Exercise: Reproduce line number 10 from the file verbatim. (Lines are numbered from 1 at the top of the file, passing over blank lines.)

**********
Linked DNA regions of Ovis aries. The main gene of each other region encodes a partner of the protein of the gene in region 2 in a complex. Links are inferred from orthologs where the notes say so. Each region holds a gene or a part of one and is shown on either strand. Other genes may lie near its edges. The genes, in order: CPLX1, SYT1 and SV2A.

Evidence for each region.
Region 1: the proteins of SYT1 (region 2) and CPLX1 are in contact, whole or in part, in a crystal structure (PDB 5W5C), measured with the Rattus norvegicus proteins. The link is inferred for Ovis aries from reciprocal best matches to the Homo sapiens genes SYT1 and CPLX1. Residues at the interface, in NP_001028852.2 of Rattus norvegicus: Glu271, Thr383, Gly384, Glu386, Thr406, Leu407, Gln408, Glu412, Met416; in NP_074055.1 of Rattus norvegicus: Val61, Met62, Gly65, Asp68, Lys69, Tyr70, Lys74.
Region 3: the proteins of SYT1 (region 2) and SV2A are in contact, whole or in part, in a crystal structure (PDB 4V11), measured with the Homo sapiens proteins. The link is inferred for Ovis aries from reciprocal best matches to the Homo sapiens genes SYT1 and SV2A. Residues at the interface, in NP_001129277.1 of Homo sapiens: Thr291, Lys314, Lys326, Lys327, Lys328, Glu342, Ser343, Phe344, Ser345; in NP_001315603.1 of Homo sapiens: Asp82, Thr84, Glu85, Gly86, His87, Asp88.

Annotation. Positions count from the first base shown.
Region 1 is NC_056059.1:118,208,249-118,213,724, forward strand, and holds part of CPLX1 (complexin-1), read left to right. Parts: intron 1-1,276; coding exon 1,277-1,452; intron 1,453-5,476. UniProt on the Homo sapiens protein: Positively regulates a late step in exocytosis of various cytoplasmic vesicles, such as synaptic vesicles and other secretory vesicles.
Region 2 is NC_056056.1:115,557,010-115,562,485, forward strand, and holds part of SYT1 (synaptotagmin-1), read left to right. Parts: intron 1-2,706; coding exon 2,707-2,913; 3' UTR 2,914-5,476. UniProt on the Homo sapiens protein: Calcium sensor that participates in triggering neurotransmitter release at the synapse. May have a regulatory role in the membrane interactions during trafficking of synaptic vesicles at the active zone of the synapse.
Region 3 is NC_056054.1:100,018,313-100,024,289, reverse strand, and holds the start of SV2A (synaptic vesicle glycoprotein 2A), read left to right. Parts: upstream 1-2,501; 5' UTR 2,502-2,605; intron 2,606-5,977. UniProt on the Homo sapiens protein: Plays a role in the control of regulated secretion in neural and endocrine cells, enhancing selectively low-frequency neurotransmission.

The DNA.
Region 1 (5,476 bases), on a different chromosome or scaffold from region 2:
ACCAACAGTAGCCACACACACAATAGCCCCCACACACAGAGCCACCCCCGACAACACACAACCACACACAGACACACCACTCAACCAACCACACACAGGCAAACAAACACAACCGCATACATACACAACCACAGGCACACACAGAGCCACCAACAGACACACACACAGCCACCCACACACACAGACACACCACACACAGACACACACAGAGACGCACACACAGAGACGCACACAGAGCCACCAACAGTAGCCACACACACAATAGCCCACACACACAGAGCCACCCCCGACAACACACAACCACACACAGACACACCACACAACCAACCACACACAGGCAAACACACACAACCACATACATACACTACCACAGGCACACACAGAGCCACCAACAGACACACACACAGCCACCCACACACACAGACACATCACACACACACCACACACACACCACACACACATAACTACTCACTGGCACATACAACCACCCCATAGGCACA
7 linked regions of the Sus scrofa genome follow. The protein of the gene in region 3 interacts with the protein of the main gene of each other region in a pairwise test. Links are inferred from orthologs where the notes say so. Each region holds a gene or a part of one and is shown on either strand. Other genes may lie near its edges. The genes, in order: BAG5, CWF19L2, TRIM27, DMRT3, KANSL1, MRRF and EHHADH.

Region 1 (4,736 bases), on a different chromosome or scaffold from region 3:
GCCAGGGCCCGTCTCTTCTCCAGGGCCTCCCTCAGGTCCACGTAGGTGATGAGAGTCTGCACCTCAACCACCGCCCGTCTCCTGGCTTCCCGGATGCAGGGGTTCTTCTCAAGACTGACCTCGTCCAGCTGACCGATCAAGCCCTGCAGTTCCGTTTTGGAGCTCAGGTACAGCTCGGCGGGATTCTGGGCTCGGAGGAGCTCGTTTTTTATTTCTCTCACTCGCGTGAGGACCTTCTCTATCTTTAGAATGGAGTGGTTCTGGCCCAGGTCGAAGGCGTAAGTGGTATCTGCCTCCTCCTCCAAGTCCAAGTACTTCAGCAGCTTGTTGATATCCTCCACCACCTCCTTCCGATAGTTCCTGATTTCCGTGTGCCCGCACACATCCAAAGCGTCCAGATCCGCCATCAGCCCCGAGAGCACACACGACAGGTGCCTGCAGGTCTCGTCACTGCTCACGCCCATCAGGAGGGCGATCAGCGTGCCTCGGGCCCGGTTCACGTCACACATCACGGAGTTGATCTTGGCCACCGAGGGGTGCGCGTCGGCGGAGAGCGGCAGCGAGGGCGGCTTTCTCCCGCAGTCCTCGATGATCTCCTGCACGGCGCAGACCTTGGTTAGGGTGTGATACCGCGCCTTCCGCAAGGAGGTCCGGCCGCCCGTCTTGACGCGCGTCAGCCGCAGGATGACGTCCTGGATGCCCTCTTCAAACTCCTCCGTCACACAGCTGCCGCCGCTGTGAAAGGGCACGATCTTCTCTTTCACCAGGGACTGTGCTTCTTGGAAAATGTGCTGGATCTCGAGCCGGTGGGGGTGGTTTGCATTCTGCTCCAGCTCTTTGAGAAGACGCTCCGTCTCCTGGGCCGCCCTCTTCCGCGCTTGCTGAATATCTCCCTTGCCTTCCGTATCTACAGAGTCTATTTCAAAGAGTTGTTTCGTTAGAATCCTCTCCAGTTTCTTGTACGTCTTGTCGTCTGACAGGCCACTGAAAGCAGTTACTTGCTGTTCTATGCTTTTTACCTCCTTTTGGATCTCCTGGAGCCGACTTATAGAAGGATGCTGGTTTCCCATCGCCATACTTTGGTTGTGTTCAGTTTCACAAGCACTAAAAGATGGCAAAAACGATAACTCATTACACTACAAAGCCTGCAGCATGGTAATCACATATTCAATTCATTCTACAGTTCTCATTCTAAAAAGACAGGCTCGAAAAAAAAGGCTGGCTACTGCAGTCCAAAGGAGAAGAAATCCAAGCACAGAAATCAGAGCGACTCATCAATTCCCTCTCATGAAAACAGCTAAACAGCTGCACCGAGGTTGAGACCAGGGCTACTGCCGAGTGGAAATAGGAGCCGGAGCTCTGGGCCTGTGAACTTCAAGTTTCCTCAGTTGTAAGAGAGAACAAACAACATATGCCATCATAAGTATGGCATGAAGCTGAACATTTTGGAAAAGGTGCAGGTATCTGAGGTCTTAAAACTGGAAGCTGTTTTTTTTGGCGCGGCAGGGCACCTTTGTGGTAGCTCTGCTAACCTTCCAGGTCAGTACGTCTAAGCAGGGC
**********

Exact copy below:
Region 1 (5,476 bases), on a different chromosome or scaffold from region 2: